The best thing about the U.S. Open is not the way some of the world's best players hack through a golf course as if it were an Ecuadoran rain forest, though there certainly is great sport in watching that. You haven't lived until you've seen a touring pro with vacant eyes and a clump of rough the size of an oven mitt stuck to his 5-iron.
But the best thing about the Open is the whining, the moaning and the whimpering from the pros. There is something very democratic about this tournament, even if it's a four-day mirage of democracy. Olympia Fields Country Club will bring many of the world's best golfers to their knees this week, but they eventually will return to their birdies, their Learjets and their lovely wives. We will be left behind to stare at our bad golf games.
For four days, though, we'll hear carping about concrete greens, about rough the length of a ZZ Top beard, about pin placements so treacherous that they come with mountain goats.
And we'll wonder what the big deal is. This is how the game of golf feels to most of us on a regular basis, somewhere between impossible and diabolical. The U.S. Open allows us to chuckle at the players' disorientation. That stand of trees where a distraught pro should receive his meals through a slot in the door? We've been there, dude!
In the 1999 Open at Pinehurst No. 2, John Daly watched his putt roll back toward him on a steep green, swung at it in frustration as it was leaving the scene and took an 11 on his way to an 83.
"They have too many unfair pins," he said. "It's frustrating. ... I'm not going to Pebble Beach next year and watch the USGA ruin that course too."
Daly did play in the 2000 Open. He quit in frustration after one round.
You can be sure some players will complain that Olympia Fields is not fair, to which we will offer the parent's age-old rejoinder: Life ain't fair, kid. In the second round of the 1998 Open at the Olympic Club in San Francisco, Payne Stewart's putt on the 18th hole rolled within inches of the cup, then rolled 20 feet down a slope.
Was that fair?
No, it was the U.S. Open.
This is why we love the U.S. Golf Association. USGA officials seem to take pleasure in lighting the fuse and waiting for the debris to fall on them.
"To be honest with you, if the players don't say something nasty about me and the USGA, then we haven't done what we're supposed to do," Tom Meeks, the organization's senior director of rules and competition, said in a recent interview.
Players have accused Meeks of being sadistic in the way he sets up Open courses, but that's probably a little strong. Cruel, maybe, but in a frisky, carnivore-playing-with-its-food sort of way. At last year's Open at Bethpage State Park, players complained that the 10th hole was so long they couldn't reach the fairway off the tee.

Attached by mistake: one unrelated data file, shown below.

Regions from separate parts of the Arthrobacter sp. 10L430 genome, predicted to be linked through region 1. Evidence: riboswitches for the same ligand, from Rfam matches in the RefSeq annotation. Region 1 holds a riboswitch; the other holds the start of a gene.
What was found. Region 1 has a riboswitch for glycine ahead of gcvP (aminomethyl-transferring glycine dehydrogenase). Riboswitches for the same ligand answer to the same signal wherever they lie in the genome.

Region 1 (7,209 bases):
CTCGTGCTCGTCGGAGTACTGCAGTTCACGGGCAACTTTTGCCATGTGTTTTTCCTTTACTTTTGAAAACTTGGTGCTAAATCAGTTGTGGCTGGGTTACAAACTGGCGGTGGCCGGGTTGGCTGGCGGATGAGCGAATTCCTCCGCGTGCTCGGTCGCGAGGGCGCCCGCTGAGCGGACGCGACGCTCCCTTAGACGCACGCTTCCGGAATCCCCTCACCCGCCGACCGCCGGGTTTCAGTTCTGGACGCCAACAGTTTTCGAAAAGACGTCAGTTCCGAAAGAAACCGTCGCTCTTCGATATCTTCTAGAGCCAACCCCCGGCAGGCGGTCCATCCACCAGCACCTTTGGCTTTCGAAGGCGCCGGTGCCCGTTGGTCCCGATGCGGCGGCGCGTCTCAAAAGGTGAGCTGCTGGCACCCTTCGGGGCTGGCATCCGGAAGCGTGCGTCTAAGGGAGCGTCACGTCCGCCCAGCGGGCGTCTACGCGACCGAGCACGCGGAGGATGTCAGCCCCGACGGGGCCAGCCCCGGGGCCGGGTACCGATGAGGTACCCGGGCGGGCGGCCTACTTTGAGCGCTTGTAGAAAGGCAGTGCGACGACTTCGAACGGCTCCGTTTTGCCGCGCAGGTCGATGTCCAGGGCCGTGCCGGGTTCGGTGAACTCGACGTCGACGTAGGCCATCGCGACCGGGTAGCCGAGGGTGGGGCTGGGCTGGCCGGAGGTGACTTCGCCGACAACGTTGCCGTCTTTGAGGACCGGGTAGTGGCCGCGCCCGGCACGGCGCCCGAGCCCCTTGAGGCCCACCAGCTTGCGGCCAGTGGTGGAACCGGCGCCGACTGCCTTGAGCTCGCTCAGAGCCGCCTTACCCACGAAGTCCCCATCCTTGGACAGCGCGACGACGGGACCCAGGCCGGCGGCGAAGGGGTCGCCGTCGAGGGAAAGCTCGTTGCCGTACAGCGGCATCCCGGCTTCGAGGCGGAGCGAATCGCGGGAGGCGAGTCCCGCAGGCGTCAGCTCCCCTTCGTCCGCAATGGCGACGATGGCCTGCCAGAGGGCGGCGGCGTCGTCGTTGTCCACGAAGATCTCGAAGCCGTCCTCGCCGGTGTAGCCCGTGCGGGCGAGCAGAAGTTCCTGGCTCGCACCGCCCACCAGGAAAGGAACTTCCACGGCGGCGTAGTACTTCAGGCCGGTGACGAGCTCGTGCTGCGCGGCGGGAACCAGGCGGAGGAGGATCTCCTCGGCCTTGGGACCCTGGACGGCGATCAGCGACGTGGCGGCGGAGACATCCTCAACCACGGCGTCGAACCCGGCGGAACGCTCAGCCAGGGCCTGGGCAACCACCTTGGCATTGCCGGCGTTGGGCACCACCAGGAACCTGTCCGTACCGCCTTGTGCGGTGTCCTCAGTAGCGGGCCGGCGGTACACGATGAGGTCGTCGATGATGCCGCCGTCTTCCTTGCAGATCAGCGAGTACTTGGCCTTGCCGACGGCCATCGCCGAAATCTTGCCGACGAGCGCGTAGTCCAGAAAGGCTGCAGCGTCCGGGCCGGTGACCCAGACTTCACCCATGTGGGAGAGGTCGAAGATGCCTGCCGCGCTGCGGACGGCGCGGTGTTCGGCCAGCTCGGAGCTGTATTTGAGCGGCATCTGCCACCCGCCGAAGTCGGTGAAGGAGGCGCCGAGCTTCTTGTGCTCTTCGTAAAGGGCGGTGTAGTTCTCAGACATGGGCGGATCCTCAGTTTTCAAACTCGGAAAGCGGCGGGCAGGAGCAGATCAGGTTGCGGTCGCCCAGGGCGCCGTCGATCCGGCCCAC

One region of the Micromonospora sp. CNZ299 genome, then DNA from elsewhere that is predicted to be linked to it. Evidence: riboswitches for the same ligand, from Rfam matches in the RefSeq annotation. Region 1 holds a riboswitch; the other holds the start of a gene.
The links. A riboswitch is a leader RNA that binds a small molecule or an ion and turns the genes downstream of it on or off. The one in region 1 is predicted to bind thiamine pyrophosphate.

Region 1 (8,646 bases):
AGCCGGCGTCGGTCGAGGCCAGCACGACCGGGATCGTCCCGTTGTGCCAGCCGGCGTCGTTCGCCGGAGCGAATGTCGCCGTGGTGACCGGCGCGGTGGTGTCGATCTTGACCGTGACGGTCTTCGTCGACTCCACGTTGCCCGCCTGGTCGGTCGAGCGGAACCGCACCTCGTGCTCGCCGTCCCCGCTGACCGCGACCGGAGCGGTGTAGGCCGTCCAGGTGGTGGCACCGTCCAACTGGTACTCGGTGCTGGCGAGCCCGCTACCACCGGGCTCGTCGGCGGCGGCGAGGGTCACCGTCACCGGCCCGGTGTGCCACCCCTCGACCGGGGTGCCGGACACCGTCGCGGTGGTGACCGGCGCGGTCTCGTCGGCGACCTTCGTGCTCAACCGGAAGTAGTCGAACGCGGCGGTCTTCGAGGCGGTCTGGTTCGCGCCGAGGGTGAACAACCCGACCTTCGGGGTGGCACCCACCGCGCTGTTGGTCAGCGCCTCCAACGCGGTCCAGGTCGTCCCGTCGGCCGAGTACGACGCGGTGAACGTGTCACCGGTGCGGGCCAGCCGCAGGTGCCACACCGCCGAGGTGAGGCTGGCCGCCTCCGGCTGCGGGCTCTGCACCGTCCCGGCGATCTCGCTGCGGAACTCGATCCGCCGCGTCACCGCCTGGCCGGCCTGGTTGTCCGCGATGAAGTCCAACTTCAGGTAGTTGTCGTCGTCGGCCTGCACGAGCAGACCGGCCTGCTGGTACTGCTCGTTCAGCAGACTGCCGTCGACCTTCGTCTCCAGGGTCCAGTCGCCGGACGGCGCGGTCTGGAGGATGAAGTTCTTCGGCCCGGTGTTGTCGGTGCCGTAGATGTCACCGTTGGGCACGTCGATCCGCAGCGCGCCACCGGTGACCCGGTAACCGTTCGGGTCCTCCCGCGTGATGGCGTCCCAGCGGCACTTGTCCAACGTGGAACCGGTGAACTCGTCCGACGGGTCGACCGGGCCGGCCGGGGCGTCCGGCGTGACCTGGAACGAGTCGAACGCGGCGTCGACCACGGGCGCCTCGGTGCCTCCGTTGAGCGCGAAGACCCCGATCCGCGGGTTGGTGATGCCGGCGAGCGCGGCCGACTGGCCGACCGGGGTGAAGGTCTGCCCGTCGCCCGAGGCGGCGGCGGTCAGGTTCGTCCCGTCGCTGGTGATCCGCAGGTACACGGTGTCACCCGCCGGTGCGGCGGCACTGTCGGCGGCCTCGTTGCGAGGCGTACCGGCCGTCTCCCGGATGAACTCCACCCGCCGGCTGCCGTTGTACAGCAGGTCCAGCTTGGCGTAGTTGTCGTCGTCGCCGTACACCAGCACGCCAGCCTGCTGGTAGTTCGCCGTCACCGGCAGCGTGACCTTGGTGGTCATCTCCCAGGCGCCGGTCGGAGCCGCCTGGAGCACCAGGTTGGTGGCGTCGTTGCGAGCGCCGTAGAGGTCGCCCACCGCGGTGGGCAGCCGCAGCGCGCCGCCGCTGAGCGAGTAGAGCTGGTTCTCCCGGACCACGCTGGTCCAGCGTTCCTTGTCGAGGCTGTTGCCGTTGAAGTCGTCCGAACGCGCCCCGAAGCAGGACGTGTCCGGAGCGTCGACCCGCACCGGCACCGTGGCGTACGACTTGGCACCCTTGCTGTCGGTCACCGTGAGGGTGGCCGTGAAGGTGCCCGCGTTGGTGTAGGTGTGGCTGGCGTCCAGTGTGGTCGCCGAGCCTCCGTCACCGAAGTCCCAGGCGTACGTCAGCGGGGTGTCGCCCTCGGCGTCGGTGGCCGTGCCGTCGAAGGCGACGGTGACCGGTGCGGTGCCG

"One of the players gave us an F in course setup for the whole week," sniffed Meeks, still a bit insulted. "I thought overall we did a good job. I'm a former school teacher, and I'll take an A or an A-minus or even a B-plus, but an F means we didn't do anything right. I thought we had a hell of a test."
This is what Paul Azinger said last year after shooting an 82 and missing the cut: "It makes me want to retire. I'm glad to be leaving."
And Nick Faldo: "I had to keep reminding myself I'm a golfer. This is not fighting in the jungle. If we had a 15th club, it would be a machete or a grenade launcher. Something to fire straight."
Jack Nicklaus had a wonderful approach to the tournament. After each U.S. Open practice round, he would listen to the complaints of his fellow competitors, then put them on his list of also-rans.
"I loved to walk in and hear the first 10 guys saying, 'God, this rough is so deep. How do you get out of it?"' Nicklaus said. "You eliminate [those players]. 'Boy, these greens are hard.' Ten more you can eliminate. 'Boy, these greens are fast.' Ten more you can eliminate."
It's fairly simple. Most of these guys want courses that offer the possibility of shooting a 63. Some of them don't like the British Open for the elements, and some of them don't like the U.S. Open for the extreme emotional discomfort.
Meeks said he would love to hear players praise his setups, but he'll have to settle for pragmatism.
"I come to the U.S. Open expecting nothing to be fair," two-time champion Lee Janzen once said. "If you hit it in the rough, you can't hit out. If you put it above the hole, you can't two-putt. Hit it in the bunker, you don't have a shot. If you don't hit the good shots, you don't make the cut."
We don't need his kind of level-headedness around here. We need grousing.Copyright © 2015, Los Angeles Times